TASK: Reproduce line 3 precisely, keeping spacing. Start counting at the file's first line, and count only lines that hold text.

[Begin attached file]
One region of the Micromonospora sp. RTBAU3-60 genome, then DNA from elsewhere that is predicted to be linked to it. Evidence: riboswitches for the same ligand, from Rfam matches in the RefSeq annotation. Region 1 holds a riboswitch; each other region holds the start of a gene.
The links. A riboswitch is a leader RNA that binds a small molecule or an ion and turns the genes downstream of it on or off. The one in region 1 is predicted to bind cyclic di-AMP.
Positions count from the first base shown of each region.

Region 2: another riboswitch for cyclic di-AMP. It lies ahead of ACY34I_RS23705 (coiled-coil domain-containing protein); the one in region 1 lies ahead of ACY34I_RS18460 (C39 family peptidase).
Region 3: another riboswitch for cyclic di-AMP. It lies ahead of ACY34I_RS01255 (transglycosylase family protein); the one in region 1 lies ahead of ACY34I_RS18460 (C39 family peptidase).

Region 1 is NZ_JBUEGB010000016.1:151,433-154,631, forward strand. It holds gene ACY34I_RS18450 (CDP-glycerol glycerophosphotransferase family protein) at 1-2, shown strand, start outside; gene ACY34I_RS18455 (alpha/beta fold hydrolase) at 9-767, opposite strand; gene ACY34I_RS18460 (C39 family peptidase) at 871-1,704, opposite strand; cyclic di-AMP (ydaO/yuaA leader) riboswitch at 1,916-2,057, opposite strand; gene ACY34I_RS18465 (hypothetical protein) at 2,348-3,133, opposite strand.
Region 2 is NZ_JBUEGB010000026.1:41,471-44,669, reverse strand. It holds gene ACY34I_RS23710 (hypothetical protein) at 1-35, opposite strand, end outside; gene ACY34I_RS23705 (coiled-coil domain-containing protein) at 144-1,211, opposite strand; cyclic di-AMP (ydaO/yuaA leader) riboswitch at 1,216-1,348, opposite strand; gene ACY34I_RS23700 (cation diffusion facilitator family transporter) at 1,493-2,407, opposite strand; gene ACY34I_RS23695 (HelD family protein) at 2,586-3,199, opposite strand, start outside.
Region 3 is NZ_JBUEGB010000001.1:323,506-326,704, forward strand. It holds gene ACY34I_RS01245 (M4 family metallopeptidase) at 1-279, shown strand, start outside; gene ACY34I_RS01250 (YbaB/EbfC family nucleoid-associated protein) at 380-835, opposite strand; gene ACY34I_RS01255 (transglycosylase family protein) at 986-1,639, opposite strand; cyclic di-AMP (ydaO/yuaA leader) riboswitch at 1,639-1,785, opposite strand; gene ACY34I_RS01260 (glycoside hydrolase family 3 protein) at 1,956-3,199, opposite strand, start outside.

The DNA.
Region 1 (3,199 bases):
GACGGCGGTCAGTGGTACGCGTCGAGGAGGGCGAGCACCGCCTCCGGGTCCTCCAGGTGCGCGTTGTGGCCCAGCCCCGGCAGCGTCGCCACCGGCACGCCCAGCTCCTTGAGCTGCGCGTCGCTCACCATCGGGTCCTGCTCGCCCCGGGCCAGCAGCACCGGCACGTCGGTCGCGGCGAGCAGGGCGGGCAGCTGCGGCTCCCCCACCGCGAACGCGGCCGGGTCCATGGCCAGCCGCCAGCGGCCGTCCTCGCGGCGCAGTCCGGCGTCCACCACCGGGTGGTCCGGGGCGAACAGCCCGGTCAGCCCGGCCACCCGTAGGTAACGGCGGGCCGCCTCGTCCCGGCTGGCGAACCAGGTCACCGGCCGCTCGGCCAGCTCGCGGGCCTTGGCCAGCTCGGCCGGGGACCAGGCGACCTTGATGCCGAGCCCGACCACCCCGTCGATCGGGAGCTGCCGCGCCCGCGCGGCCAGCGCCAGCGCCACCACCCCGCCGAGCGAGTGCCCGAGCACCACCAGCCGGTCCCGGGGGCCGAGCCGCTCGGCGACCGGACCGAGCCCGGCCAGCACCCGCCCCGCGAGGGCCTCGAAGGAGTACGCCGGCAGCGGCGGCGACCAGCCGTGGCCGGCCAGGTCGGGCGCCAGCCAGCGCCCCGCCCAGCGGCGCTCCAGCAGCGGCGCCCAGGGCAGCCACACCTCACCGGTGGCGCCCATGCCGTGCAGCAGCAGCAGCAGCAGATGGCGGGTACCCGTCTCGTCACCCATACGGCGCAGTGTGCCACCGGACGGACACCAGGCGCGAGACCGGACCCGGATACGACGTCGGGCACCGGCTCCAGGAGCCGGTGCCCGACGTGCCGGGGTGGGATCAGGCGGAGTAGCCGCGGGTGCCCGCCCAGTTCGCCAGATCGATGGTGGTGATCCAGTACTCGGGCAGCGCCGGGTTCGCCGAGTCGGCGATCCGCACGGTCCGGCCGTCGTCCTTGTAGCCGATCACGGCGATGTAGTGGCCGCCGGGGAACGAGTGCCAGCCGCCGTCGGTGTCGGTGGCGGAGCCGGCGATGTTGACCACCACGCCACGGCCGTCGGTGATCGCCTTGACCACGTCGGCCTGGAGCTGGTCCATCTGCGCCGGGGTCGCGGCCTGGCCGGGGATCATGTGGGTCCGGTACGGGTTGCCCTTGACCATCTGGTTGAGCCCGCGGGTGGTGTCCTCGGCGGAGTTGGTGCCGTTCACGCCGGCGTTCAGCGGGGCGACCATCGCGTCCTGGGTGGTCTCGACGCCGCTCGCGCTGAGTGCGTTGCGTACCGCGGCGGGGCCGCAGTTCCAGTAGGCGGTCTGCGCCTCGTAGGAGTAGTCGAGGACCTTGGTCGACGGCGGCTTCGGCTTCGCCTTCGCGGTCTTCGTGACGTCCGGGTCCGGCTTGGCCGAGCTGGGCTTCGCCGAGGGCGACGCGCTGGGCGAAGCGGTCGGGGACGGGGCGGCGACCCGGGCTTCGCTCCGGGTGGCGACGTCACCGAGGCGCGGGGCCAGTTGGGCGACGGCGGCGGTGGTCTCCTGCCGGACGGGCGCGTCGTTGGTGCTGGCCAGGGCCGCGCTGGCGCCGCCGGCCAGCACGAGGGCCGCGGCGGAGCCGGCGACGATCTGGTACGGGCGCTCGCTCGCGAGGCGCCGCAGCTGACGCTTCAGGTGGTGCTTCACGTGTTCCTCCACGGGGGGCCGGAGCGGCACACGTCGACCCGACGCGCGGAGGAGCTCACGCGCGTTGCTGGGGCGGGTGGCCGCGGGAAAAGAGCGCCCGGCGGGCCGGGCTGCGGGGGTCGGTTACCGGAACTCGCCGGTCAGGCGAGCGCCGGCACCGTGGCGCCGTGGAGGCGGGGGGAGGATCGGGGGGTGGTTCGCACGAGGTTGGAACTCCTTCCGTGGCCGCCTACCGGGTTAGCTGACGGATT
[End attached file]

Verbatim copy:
Positions count from the first base shown of each region.